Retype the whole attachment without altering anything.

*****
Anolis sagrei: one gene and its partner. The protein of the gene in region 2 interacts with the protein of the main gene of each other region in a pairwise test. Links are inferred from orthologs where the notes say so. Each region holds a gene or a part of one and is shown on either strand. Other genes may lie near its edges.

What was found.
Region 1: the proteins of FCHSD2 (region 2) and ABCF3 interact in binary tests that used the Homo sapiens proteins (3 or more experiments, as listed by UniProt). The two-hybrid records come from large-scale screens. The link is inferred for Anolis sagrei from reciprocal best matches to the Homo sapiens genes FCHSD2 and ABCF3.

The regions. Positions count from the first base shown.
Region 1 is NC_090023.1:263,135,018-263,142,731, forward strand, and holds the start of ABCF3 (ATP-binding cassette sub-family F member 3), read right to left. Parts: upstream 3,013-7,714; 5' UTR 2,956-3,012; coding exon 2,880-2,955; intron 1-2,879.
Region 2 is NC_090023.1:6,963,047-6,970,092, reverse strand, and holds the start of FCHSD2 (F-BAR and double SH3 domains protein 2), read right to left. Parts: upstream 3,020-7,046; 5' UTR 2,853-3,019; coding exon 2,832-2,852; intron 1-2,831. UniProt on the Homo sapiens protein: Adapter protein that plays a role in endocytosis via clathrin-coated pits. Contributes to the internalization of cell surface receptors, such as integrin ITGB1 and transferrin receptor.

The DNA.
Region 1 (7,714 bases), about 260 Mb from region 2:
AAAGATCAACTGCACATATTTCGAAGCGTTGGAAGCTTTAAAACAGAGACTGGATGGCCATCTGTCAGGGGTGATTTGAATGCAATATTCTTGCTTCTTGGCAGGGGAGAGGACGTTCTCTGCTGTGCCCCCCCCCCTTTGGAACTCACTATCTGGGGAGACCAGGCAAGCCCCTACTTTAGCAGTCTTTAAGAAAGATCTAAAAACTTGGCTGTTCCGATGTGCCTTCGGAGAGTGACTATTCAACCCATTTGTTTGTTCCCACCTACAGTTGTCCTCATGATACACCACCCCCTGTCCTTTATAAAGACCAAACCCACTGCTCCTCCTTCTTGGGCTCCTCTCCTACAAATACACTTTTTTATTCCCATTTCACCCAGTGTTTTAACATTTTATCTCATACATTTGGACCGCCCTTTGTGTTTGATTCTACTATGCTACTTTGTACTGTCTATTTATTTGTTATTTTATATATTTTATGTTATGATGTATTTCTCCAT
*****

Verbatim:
Anolis sagrei: one gene and its partner. The protein of the gene in region 2 interacts with the protein of the main gene of each other region in a pairwise test. Links are inferred from orthologs where the notes say so. Each region holds a gene or a part of one and is shown on either strand. Other genes may lie near its edges.

What was found.
Region 1: the proteins of FCHSD2 (region 2) and ABCF3 interact in binary tests that used the Homo sapiens proteins (3 or more experiments, as listed by UniProt). The two-hybrid records come from large-scale screens. The link is inferred for Anolis sagrei from reciprocal best matches to the Homo sapiens genes FCHSD2 and ABCF3.

The regions. Positions count from the first base shown.
Region 1 is NC_090023.1:263,135,018-263,142,731, forward strand, and holds the start of ABCF3 (ATP-binding cassette sub-family F member 3), read right to left. Parts: upstream 3,013-7,714; 5' UTR 2,956-3,012; coding exon 2,880-2,955; intron 1-2,879.
Region 2 is NC_090023.1:6,963,047-6,970,092, reverse strand, and holds the start of FCHSD2 (F-BAR and double SH3 domains protein 2), read right to left. Parts: upstream 3,020-7,046; 5' UTR 2,853-3,019; coding exon 2,832-2,852; intron 1-2,831. UniProt on the Homo sapiens protein: Adapter protein that plays a role in endocytosis via clathrin-coated pits. Contributes to the internalization of cell surface receptors, such as integrin ITGB1 and transferrin receptor.

The DNA.
Region 1 (7,714 bases), about 260 Mb from region 2:
AAAGATCAACTGCACATATTTCGAAGCGTTGGAAGCTTTAAAACAGAGACTGGATGGCCATCTGTCAGGGGTGATTTGAATGCAATATTCTTGCTTCTTGGCAGGGGAGAGGACGTTCTCTGCTGTGCCCCCCCCCCTTTGGAACTCACTATCTGGGGAGACCAGGCAAGCCCCTACTTTAGCAGTCTTTAAGAAAGATCTAAAAACTTGGCTGTTCCGATGTGCCTTCGGAGAGTGACTATTCAACCCATTTGTTTGTTCCCACCTACAGTTGTCCTCATGATACACCACCCCCTGTCCTTTATAAAGACCAAACCCACTGCTCCTCCTTCTTGGGCTCCTCTCCTACAAATACACTTTTTTATTCCCATTTCACCCAGTGTTTTAACATTTTATCTCATACATTTGGACCGCCCTTTGTGTTTGATTCTACTATGCTACTTTGTACTGTCTATTTATTTGTTATTTTATATATTTTATGTTATGATGTATTTCTCCAT